There is a video on YouTube, apparently uploaded earlier this year, of Paul Ryan doing his best to politely get away from a young Catholic trying to offer him a Bible while haranguing him about Ayn Rand. This is just one of many instances of Ryan getting (unwanted) attention drawn to his previous statements about his admiration for a philosopher many consider controversial.

What makes the Ryan/Rand connection an interesting part of the 2012 campaign for news media, and Ryan’s Democratic critics, is that it is a way to talk about policy in a narrative form. The coverage becomes part of a story about Paul Ryan’s life disguised as a policy discussion. “Is the Ryan budget a product of his 'Randian' philosophy? When did he start reading her and how has this influenced his political stances?”

With that the coverage starts leaning full force toward a process story about how the Romeny/Ryan campaign will handle this “controversy.” The beginning of a process story usually means the end of a policy story.

This, of course, is not the first time a philosopher has made her or his way onto the campaign trail becoming part of a candidate’s narrative.

In 2008, then-Sen. Barack Obama’s critics painted him as a radical for his supposed love of Saul Alinsky. Just as Rand supposedly makes Ryan an anti-government radical, Alinsky made Obama equally scary for his critics. Alinsky became shorthand, for those critics, for political radicalism packaged in the more acceptable form of a talented politician.

A classic moment from the 2000 presidential campaign came on December 13, 1999 during a Republican presidential primary debate. The candidates were asked “What political philosopher or thinker do you most identify with, and why?” Steve Forbes gave a bit of a fumbling answer about John Locke and Thomas Jefferson and, when attempting to go for a third, was cut off. Alan Keyes cited “the founders of this country” and proceeded to ramble about tariffs and taxes.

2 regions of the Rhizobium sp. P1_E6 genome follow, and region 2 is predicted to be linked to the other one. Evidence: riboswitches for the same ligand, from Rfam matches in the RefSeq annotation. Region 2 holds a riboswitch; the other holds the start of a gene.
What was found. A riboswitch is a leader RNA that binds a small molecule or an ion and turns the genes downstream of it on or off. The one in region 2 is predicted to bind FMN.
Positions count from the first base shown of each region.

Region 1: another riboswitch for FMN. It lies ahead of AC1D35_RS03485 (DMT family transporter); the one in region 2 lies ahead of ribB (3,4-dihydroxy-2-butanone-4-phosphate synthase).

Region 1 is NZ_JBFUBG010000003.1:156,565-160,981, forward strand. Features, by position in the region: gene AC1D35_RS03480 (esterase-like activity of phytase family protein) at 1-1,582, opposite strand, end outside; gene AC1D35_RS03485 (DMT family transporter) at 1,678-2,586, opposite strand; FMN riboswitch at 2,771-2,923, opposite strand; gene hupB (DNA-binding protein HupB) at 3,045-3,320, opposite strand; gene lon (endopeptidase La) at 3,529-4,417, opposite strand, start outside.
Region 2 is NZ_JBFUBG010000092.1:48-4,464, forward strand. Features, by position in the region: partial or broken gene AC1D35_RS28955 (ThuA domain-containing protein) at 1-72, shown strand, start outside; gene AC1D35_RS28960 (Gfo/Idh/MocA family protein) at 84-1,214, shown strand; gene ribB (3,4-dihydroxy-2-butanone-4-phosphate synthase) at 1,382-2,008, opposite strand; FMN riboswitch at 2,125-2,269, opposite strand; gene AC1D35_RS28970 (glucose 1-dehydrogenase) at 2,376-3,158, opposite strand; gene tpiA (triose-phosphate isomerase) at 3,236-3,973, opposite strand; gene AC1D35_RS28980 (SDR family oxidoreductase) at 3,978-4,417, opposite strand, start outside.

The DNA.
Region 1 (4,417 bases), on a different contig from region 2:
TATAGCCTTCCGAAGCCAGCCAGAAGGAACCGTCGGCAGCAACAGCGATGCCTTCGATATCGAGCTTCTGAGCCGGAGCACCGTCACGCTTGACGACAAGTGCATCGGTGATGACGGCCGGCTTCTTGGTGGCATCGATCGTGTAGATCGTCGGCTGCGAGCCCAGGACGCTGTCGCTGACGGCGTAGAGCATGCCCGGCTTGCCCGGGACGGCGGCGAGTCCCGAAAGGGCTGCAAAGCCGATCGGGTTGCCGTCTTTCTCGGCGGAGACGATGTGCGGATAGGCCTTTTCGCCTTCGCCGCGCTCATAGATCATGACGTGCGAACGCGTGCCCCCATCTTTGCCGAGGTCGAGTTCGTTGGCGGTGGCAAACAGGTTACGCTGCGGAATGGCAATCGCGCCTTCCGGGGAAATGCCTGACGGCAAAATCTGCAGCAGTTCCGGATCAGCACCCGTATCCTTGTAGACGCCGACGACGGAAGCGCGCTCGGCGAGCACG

George W. Bush trounced them both by simply saying, “Christ. Because he changed my heart.” Unlike Forbes and Keyes, Bush was asked to elaborate, to which he replied, “Well, if they don’t know it’s gonna be hard to explain.”

The philosopher as running mate can be a double-edged sword.

These philosophers are complex and campaign discourse does not always lend itself well to complexity thus giving an inaccurate picture of the candidate.

At the same time, there is something true about the philosopher’s influence on the candidate. President Bush’s Christianity is essential to understanding him as a political leader. Alinsky wrote about community organizing and social change and community organizing is an important part of President Obama’s personal narrative.

The sound bite understanding of a philosophy becomes shorthand for the policy positions of the candidate. It is one more way for voters to have some insight into the candidate’s thinking. Unfortunately for the Romney/Ryan ticket Ayn Rand is often summed up in one of her book titles: The Virtue of Selfishness. In this case the double-edged sword may be cutting in only one direction.

Note: The favorite philosopher question from the 2000 debate can be found here on the C-Span website. The question comes at about 1:13:05.

Robert Spicer is a doctoral candidate in media studies in the School of Communication and Information at Rutgers University and an assistant professor of communication at DeSales University. He tweets at @rspicer.